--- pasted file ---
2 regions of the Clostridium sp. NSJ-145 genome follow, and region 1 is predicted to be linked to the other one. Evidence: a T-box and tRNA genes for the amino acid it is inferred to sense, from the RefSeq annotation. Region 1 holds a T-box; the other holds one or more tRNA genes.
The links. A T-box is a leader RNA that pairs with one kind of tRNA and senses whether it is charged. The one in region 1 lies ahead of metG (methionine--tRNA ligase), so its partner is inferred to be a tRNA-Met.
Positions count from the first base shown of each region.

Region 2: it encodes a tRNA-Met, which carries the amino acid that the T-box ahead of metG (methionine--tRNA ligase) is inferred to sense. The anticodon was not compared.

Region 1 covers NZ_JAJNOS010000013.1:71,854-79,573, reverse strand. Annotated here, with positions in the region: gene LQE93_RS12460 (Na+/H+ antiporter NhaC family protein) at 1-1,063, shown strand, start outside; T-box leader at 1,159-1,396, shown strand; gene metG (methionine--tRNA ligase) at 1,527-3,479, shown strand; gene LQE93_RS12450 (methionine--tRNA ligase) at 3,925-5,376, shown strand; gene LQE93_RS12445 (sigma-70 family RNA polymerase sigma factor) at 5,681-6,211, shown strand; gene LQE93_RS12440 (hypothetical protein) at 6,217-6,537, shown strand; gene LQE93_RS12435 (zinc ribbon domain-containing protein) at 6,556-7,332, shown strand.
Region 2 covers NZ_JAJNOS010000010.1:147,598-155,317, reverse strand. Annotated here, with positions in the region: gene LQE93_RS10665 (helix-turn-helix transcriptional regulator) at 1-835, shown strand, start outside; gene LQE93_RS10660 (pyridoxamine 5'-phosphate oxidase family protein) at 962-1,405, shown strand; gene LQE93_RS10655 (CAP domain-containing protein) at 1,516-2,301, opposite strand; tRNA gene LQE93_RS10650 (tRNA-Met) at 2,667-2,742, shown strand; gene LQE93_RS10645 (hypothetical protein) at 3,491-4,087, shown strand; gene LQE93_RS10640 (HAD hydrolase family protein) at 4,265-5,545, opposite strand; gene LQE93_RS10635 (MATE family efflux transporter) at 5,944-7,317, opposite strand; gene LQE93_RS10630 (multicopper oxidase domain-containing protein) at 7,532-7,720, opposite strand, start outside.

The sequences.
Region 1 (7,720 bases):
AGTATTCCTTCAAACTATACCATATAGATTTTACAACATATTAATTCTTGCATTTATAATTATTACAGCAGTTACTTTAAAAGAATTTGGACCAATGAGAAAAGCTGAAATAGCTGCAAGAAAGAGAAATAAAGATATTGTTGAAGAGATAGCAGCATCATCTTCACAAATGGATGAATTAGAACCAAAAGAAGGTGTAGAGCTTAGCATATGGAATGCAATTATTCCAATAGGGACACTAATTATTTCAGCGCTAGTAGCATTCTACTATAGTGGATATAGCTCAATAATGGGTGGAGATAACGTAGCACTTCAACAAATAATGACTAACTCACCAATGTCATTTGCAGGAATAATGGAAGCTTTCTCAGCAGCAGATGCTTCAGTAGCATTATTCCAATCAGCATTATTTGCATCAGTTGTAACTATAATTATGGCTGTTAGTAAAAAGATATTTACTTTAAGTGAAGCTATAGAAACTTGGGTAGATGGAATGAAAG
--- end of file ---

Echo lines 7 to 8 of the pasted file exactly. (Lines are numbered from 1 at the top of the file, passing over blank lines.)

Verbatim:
The sequences.
Region 1 (7,720 bases):